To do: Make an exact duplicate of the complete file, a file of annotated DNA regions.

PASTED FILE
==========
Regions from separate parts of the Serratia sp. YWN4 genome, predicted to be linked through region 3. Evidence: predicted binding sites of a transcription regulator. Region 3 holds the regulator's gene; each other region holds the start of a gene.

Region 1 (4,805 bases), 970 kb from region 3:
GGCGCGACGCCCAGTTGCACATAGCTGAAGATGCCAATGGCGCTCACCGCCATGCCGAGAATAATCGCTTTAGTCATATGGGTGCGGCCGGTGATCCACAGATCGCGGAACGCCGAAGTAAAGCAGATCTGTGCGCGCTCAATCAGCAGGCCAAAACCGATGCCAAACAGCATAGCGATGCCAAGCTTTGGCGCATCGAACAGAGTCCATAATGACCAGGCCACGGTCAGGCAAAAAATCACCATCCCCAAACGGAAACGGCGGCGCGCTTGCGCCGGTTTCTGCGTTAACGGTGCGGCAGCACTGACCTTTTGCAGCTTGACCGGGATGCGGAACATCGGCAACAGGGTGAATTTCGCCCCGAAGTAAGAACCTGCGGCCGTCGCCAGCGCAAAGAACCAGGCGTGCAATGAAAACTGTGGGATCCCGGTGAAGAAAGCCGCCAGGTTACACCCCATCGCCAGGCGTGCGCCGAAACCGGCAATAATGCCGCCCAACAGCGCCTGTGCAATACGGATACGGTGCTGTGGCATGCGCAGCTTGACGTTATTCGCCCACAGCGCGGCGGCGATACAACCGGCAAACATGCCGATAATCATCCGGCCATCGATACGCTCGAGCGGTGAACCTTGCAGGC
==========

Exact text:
Regions from separate parts of the Serratia sp. YWN4 genome, predicted to be linked through region 3. Evidence: predicted binding sites of a transcription regulator. Region 3 holds the regulator's gene; each other region holds the start of a gene.

Region 1 (4,805 bases), 970 kb from region 3:
GGCGCGACGCCCAGTTGCACATAGCTGAAGATGCCAATGGCGCTCACCGCCATGCCGAGAATAATCGCTTTAGTCATATGGGTGCGGCCGGTGATCCACAGATCGCGGAACGCCGAAGTAAAGCAGATCTGTGCGCGCTCAATCAGCAGGCCAAAACCGATGCCAAACAGCATAGCGATGCCAAGCTTTGGCGCATCGAACAGAGTCCATAATGACCAGGCCACGGTCAGGCAAAAAATCACCATCCCCAAACGGAAACGGCGGCGCGCTTGCGCCGGTTTCTGCGTTAACGGTGCGGCAGCACTGACCTTTTGCAGCTTGACCGGGATGCGGAACATCGGCAACAGGGTGAATTTCGCCCCGAAGTAAGAACCTGCGGCCGTCGCCAGCGCAAAGAACCAGGCGTGCAATGAAAACTGTGGGATCCCGGTGAAGAAAGCCGCCAGGTTACACCCCATCGCCAGGCGTGCGCCGAAACCGGCAATAATGCCGCCCAACAGCGCCTGTGCAATACGGATACGGTGCTGTGGCATGCGCAGCTTGACGTTATTCGCCCACAGCGCGGCGGCGATACAACCGGCAAACATGCCGATAATCATCCGGCCATCGATACGCTCGAGCGGTGAACCTTGCAGGC